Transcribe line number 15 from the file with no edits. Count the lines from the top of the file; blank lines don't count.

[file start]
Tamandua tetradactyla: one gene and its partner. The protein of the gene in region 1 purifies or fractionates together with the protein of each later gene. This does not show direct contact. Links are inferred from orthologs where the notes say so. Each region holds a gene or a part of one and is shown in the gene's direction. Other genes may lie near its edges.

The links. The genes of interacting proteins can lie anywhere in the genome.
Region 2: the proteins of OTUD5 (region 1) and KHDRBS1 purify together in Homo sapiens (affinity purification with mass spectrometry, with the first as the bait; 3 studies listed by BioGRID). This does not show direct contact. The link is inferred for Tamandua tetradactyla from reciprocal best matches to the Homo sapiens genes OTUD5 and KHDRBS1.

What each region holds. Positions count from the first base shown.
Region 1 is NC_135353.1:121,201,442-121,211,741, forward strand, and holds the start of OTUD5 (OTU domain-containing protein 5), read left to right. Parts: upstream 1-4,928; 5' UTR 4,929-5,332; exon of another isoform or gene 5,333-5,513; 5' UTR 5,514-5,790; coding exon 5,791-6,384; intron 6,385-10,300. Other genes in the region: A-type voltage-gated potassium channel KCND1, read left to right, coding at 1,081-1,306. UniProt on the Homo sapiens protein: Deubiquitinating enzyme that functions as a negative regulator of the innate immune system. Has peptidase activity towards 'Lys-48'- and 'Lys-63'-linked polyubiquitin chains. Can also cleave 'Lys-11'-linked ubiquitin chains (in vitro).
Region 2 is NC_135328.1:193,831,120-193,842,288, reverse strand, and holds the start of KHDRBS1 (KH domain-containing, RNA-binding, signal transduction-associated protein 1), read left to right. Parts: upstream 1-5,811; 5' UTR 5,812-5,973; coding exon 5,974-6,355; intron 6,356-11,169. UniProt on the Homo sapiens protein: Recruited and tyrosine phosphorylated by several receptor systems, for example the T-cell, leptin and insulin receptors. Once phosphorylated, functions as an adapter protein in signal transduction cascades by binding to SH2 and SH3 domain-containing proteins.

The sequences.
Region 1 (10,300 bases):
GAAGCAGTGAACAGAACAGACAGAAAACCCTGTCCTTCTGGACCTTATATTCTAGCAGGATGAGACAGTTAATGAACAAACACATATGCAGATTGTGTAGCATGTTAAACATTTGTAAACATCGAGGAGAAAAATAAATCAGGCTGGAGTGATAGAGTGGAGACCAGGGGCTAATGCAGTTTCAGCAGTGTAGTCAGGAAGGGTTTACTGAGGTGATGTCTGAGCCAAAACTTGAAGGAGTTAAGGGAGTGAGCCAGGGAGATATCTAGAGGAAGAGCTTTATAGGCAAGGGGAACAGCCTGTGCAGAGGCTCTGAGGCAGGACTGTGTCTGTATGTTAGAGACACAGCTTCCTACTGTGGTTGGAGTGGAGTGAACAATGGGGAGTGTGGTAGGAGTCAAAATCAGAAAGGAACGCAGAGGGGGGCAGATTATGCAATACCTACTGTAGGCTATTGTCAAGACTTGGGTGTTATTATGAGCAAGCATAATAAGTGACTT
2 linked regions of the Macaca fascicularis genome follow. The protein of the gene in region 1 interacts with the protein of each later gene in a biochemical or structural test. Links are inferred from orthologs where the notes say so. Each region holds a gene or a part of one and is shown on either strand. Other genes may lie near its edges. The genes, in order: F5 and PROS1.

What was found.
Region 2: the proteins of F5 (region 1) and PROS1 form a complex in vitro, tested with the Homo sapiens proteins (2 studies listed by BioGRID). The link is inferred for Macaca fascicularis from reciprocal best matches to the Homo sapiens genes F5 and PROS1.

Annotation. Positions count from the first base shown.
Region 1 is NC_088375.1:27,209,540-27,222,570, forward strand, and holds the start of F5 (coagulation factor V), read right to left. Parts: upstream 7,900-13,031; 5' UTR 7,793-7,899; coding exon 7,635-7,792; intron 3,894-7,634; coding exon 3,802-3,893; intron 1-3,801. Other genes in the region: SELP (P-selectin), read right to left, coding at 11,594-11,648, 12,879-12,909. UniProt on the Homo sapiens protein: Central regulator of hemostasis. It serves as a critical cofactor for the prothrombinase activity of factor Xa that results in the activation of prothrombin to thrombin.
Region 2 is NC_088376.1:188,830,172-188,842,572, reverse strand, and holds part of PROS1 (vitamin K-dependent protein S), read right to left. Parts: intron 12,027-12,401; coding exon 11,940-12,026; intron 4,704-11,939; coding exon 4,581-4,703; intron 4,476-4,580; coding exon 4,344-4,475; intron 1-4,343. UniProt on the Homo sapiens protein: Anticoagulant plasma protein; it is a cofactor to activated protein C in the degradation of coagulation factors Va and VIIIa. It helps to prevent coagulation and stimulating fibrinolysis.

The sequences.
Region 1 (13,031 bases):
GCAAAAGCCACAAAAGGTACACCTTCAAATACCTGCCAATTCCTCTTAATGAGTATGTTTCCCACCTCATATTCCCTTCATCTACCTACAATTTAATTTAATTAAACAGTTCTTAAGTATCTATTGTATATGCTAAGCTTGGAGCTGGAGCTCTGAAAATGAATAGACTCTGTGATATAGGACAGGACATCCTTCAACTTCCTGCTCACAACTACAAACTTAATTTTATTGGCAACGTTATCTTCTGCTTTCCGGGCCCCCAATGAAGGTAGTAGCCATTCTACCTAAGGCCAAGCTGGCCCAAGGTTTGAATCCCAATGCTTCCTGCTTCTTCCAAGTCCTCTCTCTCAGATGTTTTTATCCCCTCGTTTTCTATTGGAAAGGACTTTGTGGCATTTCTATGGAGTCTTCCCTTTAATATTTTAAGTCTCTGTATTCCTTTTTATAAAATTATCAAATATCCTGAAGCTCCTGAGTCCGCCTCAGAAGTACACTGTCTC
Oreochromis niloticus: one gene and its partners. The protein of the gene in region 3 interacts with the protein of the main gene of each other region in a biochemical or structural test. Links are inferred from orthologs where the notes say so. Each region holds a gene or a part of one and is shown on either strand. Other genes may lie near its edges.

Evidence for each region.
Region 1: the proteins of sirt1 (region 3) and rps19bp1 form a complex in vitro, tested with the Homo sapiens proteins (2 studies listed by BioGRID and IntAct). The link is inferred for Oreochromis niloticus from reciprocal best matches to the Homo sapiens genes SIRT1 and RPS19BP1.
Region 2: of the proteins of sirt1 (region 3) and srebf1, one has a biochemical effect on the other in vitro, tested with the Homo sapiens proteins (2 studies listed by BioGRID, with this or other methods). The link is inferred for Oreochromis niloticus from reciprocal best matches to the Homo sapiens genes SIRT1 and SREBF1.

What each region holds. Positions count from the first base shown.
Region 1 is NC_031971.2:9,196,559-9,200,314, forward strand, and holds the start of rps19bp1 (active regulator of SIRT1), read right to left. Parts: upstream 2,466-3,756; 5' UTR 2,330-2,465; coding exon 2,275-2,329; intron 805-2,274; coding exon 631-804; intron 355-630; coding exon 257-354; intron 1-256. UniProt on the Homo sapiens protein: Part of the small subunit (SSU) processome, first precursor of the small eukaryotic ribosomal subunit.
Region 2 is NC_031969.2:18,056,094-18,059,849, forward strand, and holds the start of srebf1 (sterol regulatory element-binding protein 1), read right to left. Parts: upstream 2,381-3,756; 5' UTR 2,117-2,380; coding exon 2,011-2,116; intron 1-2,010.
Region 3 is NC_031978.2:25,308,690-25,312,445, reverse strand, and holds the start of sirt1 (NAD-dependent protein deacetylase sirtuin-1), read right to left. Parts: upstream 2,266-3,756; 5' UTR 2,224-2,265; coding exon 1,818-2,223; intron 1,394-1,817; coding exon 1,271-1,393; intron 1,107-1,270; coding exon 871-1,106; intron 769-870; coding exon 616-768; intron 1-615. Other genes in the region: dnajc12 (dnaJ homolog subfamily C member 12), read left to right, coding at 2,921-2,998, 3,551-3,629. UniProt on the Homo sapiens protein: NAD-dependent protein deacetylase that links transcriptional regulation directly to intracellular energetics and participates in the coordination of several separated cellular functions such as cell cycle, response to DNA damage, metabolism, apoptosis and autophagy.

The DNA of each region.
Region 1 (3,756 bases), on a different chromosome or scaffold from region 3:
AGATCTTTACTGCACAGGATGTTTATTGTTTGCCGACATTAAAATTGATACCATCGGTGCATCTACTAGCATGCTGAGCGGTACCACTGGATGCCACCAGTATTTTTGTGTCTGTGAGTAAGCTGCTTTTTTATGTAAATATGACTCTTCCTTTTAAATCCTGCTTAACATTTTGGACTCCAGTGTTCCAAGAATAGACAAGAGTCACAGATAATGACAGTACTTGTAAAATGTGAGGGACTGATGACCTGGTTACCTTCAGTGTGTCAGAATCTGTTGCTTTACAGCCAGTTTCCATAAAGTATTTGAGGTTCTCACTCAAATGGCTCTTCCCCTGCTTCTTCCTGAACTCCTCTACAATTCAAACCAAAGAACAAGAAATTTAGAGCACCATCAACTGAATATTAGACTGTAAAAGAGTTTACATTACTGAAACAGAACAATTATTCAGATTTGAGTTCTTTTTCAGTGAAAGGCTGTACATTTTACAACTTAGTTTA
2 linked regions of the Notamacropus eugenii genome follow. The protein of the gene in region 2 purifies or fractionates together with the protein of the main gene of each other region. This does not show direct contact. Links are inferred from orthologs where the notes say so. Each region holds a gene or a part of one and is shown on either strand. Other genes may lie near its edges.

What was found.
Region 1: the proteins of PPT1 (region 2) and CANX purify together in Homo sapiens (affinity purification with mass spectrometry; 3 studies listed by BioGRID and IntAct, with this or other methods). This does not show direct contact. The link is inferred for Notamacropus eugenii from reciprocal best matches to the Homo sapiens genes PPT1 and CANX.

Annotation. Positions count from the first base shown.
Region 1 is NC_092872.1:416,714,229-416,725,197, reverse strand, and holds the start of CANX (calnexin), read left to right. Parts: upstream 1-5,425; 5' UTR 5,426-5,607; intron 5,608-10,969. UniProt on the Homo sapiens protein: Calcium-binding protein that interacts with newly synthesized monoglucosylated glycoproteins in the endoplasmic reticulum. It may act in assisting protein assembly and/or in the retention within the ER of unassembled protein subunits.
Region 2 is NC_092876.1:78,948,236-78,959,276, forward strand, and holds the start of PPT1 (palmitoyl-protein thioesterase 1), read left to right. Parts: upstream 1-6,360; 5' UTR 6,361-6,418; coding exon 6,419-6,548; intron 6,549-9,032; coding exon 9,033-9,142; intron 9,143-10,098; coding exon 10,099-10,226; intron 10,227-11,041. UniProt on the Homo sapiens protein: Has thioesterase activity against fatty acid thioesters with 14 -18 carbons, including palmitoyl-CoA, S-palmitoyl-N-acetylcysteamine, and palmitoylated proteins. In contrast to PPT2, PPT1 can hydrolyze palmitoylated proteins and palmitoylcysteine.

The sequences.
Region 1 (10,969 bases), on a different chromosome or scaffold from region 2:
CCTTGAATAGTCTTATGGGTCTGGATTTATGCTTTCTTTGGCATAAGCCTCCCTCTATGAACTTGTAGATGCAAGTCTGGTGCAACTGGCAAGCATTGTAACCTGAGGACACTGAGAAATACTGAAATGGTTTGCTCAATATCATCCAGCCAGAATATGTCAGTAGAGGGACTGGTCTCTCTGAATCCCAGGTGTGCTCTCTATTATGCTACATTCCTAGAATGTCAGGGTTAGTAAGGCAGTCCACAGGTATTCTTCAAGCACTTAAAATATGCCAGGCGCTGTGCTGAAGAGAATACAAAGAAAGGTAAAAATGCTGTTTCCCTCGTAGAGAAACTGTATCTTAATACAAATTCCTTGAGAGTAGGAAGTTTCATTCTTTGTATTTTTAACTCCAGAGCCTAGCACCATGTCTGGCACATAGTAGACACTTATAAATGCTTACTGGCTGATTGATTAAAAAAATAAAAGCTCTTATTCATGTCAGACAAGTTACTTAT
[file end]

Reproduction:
Region 2 is NC_088376.1:188,830,172-188,842,572, reverse strand, and holds part of PROS1 (vitamin K-dependent protein S), read right to left. Parts: intron 12,027-12,401; coding exon 11,940-12,026; intron 4,704-11,939; coding exon 4,581-4,703; intron 4,476-4,580; coding exon 4,344-4,475; intron 1-4,343. UniProt on the Homo sapiens protein: Anticoagulant plasma protein; it is a cofactor to activated protein C in the degradation of coagulation factors Va and VIIIa. It helps to prevent coagulation and stimulating fibrinolysis.